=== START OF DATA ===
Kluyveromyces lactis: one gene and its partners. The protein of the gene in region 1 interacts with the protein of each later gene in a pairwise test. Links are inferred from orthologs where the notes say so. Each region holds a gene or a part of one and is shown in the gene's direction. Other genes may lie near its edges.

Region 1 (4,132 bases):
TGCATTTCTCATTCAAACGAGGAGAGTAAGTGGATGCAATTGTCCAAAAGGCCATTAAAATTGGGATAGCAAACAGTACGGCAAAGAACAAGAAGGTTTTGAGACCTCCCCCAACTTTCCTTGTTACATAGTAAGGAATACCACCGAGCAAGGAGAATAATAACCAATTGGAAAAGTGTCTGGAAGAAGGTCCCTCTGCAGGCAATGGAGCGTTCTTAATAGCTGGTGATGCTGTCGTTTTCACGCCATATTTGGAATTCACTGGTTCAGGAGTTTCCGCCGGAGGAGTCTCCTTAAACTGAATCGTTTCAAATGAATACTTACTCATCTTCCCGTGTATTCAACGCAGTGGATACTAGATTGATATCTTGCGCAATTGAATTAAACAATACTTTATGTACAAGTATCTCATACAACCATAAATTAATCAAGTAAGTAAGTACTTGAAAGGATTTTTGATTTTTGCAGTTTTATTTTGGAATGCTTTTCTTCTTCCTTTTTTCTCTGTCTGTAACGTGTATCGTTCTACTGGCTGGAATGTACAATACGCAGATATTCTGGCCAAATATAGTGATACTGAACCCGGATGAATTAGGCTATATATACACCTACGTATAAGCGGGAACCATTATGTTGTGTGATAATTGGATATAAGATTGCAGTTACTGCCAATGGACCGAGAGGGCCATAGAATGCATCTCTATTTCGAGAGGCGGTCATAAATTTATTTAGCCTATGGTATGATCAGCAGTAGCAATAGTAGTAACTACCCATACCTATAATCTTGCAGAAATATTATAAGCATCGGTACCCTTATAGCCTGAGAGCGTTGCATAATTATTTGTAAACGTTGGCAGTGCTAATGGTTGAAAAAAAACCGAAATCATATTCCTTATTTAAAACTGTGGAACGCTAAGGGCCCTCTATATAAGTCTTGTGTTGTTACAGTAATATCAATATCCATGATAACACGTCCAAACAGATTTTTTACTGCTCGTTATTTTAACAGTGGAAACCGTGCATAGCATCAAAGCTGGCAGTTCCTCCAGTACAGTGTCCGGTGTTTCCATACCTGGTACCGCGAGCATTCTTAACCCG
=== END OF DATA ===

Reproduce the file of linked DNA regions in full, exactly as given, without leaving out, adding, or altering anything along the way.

Kluyveromyces lactis: one gene and its partners. The protein of the gene in region 1 interacts with the protein of each later gene in a pairwise test. Links are inferred from orthologs where the notes say so. Each region holds a gene or a part of one and is shown in the gene's direction. Other genes may lie near its edges.

Region 1 (4,132 bases):
TGCATTTCTCATTCAAACGAGGAGAGTAAGTGGATGCAATTGTCCAAAAGGCCATTAAAATTGGGATAGCAAACAGTACGGCAAAGAACAAGAAGGTTTTGAGACCTCCCCCAACTTTCCTTGTTACATAGTAAGGAATACCACCGAGCAAGGAGAATAATAACCAATTGGAAAAGTGTCTGGAAGAAGGTCCCTCTGCAGGCAATGGAGCGTTCTTAATAGCTGGTGATGCTGTCGTTTTCACGCCATATTTGGAATTCACTGGTTCAGGAGTTTCCGCCGGAGGAGTCTCCTTAAACTGAATCGTTTCAAATGAATACTTACTCATCTTCCCGTGTATTCAACGCAGTGGATACTAGATTGATATCTTGCGCAATTGAATTAAACAATACTTTATGTACAAGTATCTCATACAACCATAAATTAATCAAGTAAGTAAGTACTTGAAAGGATTTTTGATTTTTGCAGTTTTATTTTGGAATGCTTTTCTTCTTCCTTTTTTCTCTGTCTGTAACGTGTATCGTTCTACTGGCTGGAATGTACAATACGCAGATATTCTGGCCAAATATAGTGATACTGAACCCGGATGAATTAGGCTATATATACACCTACGTATAAGCGGGAACCATTATGTTGTGTGATAATTGGATATAAGATTGCAGTTACTGCCAATGGACCGAGAGGGCCATAGAATGCATCTCTATTTCGAGAGGCGGTCATAAATTTATTTAGCCTATGGTATGATCAGCAGTAGCAATAGTAGTAACTACCCATACCTATAATCTTGCAGAAATATTATAAGCATCGGTACCCTTATAGCCTGAGAGCGTTGCATAATTATTTGTAAACGTTGGCAGTGCTAATGGTTGAAAAAAAACCGAAATCATATTCCTTATTTAAAACTGTGGAACGCTAAGGGCCCTCTATATAAGTCTTGTGTTGTTACAGTAATATCAATATCCATGATAACACGTCCAAACAGATTTTTTACTGCTCGTTATTTTAACAGTGGAAACCGTGCATAGCATCAAAGCTGGCAGTTCCTCCAGTACAGTGTCCGGTGTTTCCATACCTGGTACCGCGAGCATTCTTAACCCG